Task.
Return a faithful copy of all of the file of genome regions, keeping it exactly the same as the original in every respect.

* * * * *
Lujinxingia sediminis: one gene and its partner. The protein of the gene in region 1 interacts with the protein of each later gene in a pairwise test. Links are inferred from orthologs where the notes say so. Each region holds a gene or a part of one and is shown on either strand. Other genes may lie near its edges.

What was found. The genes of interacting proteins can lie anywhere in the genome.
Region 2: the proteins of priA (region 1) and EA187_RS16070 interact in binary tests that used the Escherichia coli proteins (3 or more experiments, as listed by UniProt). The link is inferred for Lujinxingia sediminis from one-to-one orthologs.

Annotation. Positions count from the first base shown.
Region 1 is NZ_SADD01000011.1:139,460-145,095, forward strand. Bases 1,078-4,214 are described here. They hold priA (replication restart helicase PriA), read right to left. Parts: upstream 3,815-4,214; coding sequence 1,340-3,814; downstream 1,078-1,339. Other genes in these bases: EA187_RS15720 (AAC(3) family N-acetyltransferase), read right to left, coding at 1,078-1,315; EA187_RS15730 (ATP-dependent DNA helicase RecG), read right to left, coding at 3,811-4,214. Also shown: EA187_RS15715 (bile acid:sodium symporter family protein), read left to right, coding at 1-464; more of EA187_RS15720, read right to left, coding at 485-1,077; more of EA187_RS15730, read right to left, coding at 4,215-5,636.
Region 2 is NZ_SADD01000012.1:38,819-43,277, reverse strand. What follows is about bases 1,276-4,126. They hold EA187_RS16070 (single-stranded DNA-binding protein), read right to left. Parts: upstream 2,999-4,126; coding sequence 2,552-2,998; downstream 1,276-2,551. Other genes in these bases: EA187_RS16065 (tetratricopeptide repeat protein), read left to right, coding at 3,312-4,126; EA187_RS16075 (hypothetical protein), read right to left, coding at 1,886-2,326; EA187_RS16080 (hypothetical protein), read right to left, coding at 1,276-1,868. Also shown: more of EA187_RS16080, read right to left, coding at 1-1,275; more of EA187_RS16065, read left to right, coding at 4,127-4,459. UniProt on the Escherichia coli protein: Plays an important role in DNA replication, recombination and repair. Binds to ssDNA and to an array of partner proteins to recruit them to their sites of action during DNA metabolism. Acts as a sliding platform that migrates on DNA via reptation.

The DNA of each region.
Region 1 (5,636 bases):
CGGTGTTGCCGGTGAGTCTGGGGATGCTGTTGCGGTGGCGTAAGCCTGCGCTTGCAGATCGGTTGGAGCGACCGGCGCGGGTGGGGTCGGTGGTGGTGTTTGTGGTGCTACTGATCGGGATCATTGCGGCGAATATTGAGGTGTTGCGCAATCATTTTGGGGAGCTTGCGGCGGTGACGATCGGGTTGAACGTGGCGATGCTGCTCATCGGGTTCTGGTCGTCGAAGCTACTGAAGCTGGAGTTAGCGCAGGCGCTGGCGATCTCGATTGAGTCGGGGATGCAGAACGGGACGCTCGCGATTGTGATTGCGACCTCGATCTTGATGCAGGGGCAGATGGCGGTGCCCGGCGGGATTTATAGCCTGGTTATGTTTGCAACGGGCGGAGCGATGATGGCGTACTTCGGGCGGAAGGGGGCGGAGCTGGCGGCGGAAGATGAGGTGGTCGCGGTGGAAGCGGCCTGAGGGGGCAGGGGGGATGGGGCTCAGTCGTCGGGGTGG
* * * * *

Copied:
Lujinxingia sediminis: one gene and its partner. The protein of the gene in region 1 interacts with the protein of each later gene in a pairwise test. Links are inferred from orthologs where the notes say so. Each region holds a gene or a part of one and is shown on either strand. Other genes may lie near its edges.

What was found. The genes of interacting proteins can lie anywhere in the genome.
Region 2: the proteins of priA (region 1) and EA187_RS16070 interact in binary tests that used the Escherichia coli proteins (3 or more experiments, as listed by UniProt). The link is inferred for Lujinxingia sediminis from one-to-one orthologs.

Annotation. Positions count from the first base shown.
Region 1 is NZ_SADD01000011.1:139,460-145,095, forward strand. Bases 1,078-4,214 are described here. They hold priA (replication restart helicase PriA), read right to left. Parts: upstream 3,815-4,214; coding sequence 1,340-3,814; downstream 1,078-1,339. Other genes in these bases: EA187_RS15720 (AAC(3) family N-acetyltransferase), read right to left, coding at 1,078-1,315; EA187_RS15730 (ATP-dependent DNA helicase RecG), read right to left, coding at 3,811-4,214. Also shown: EA187_RS15715 (bile acid:sodium symporter family protein), read left to right, coding at 1-464; more of EA187_RS15720, read right to left, coding at 485-1,077; more of EA187_RS15730, read right to left, coding at 4,215-5,636.
Region 2 is NZ_SADD01000012.1:38,819-43,277, reverse strand. What follows is about bases 1,276-4,126. They hold EA187_RS16070 (single-stranded DNA-binding protein), read right to left. Parts: upstream 2,999-4,126; coding sequence 2,552-2,998; downstream 1,276-2,551. Other genes in these bases: EA187_RS16065 (tetratricopeptide repeat protein), read left to right, coding at 3,312-4,126; EA187_RS16075 (hypothetical protein), read right to left, coding at 1,886-2,326; EA187_RS16080 (hypothetical protein), read right to left, coding at 1,276-1,868. Also shown: more of EA187_RS16080, read right to left, coding at 1-1,275; more of EA187_RS16065, read left to right, coding at 4,127-4,459. UniProt on the Escherichia coli protein: Plays an important role in DNA replication, recombination and repair. Binds to ssDNA and to an array of partner proteins to recruit them to their sites of action during DNA metabolism. Acts as a sliding platform that migrates on DNA via reptation.

The DNA of each region.
Region 1 (5,636 bases):
CGGTGTTGCCGGTGAGTCTGGGGATGCTGTTGCGGTGGCGTAAGCCTGCGCTTGCAGATCGGTTGGAGCGACCGGCGCGGGTGGGGTCGGTGGTGGTGTTTGTGGTGCTACTGATCGGGATCATTGCGGCGAATATTGAGGTGTTGCGCAATCATTTTGGGGAGCTTGCGGCGGTGACGATCGGGTTGAACGTGGCGATGCTGCTCATCGGGTTCTGGTCGTCGAAGCTACTGAAGCTGGAGTTAGCGCAGGCGCTGGCGATCTCGATTGAGTCGGGGATGCAGAACGGGACGCTCGCGATTGTGATTGCGACCTCGATCTTGATGCAGGGGCAGATGGCGGTGCCCGGCGGGATTTATAGCCTGGTTATGTTTGCAACGGGCGGAGCGATGATGGCGTACTTCGGGCGGAAGGGGGCGGAGCTGGCGGCGGAAGATGAGGTGGTCGCGGTGGAAGCGGCCTGAGGGGGCAGGGGGGATGGGGCTCAGTCGTCGGGGTGG